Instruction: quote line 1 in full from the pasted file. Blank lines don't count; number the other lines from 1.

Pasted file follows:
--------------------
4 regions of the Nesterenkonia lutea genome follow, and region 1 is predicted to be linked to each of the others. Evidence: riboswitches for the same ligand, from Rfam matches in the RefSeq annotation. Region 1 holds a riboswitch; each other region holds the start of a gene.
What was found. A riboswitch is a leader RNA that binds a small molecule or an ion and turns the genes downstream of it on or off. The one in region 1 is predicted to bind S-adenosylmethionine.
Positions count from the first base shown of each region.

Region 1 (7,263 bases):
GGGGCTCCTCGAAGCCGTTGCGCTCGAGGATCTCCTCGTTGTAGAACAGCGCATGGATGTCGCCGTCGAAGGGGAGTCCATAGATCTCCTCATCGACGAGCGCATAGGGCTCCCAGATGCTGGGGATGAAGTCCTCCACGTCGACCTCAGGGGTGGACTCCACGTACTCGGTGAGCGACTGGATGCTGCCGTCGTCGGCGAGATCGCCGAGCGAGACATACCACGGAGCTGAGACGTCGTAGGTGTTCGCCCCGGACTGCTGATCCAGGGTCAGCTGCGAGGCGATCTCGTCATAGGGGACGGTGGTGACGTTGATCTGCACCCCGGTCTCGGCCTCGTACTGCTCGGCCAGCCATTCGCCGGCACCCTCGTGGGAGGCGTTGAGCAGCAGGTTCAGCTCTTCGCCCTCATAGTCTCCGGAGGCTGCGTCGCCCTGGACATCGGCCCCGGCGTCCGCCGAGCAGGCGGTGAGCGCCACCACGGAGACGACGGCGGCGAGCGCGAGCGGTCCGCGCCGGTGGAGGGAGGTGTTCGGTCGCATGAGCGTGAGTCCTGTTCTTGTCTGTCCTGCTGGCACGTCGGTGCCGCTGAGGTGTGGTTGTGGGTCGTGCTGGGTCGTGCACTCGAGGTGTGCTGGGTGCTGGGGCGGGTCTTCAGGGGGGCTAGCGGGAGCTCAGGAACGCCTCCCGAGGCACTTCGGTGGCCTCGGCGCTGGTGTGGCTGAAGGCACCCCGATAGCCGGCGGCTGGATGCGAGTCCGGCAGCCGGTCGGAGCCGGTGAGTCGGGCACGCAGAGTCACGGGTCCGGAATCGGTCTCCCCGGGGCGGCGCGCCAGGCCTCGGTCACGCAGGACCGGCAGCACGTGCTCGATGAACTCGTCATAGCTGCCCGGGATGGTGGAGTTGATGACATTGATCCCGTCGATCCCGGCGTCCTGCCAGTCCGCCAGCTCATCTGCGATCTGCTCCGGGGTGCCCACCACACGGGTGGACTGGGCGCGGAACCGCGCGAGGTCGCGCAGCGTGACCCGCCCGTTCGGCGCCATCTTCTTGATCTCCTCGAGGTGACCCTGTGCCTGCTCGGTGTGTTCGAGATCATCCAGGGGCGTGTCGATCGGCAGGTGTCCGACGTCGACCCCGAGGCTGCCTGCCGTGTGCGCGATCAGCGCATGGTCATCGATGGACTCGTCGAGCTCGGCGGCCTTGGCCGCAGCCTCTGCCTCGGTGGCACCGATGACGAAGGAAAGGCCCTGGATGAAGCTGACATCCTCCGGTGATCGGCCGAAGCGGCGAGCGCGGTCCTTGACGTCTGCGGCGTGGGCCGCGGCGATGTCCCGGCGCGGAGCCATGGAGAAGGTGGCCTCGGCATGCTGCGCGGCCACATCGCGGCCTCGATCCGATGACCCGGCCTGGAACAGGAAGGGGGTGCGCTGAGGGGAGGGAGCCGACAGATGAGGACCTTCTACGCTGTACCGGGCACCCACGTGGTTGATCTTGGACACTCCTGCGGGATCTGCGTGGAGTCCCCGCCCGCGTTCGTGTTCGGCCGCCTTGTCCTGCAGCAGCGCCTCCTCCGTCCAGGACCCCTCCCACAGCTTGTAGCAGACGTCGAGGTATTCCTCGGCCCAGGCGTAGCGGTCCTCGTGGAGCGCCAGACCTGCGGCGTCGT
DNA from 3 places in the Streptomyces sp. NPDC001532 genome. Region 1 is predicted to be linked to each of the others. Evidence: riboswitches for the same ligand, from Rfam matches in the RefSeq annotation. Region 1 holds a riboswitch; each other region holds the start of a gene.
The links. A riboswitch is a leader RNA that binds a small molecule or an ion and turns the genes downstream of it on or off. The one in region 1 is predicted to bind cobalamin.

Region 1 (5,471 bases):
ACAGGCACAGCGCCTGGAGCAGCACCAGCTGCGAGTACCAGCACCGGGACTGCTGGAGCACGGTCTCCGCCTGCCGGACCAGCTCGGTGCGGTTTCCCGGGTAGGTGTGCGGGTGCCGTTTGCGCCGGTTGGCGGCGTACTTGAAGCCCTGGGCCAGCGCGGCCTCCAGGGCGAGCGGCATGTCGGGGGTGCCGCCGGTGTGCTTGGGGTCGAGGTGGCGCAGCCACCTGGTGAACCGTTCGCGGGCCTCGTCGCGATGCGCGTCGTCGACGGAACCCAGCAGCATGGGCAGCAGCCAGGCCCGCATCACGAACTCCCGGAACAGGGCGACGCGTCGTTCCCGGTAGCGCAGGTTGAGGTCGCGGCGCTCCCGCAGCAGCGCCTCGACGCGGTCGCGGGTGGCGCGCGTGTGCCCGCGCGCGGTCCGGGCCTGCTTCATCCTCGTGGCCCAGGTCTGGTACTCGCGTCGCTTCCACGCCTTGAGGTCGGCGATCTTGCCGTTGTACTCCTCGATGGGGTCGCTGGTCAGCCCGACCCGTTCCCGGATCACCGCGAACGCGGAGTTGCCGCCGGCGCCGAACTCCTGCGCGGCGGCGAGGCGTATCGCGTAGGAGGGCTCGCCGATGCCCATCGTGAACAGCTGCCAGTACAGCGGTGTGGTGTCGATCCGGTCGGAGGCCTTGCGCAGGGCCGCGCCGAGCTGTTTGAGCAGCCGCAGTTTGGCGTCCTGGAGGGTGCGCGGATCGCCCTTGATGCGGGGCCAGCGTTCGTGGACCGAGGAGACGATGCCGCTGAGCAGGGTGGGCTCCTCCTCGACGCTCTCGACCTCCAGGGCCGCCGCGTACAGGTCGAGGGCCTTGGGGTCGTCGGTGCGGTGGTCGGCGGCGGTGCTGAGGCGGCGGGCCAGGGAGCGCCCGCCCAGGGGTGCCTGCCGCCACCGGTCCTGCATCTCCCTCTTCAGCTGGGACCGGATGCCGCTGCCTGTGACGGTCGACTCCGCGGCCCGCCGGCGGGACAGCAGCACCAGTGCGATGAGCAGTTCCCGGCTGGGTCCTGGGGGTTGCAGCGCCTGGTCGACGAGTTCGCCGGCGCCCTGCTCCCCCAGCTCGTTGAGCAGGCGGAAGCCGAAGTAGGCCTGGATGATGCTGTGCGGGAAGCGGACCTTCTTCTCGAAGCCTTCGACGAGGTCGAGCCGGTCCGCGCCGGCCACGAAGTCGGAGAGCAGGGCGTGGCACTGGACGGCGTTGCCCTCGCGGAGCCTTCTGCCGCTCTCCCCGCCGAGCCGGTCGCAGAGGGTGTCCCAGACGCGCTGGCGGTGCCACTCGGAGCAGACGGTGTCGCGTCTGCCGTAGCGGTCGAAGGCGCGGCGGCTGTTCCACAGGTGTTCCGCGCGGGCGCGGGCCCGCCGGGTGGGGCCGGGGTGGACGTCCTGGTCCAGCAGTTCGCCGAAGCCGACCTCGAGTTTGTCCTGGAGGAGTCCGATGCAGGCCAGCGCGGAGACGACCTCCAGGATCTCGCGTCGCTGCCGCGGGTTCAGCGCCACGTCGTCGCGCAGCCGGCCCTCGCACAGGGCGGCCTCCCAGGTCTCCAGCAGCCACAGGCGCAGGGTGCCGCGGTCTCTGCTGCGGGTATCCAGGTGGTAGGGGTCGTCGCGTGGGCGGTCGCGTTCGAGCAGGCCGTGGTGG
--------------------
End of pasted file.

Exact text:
4 regions of the Nesterenkonia lutea genome follow, and region 1 is predicted to be linked to each of the others. Evidence: riboswitches for the same ligand, from Rfam matches in the RefSeq annotation. Region 1 holds a riboswitch; each other region holds the start of a gene.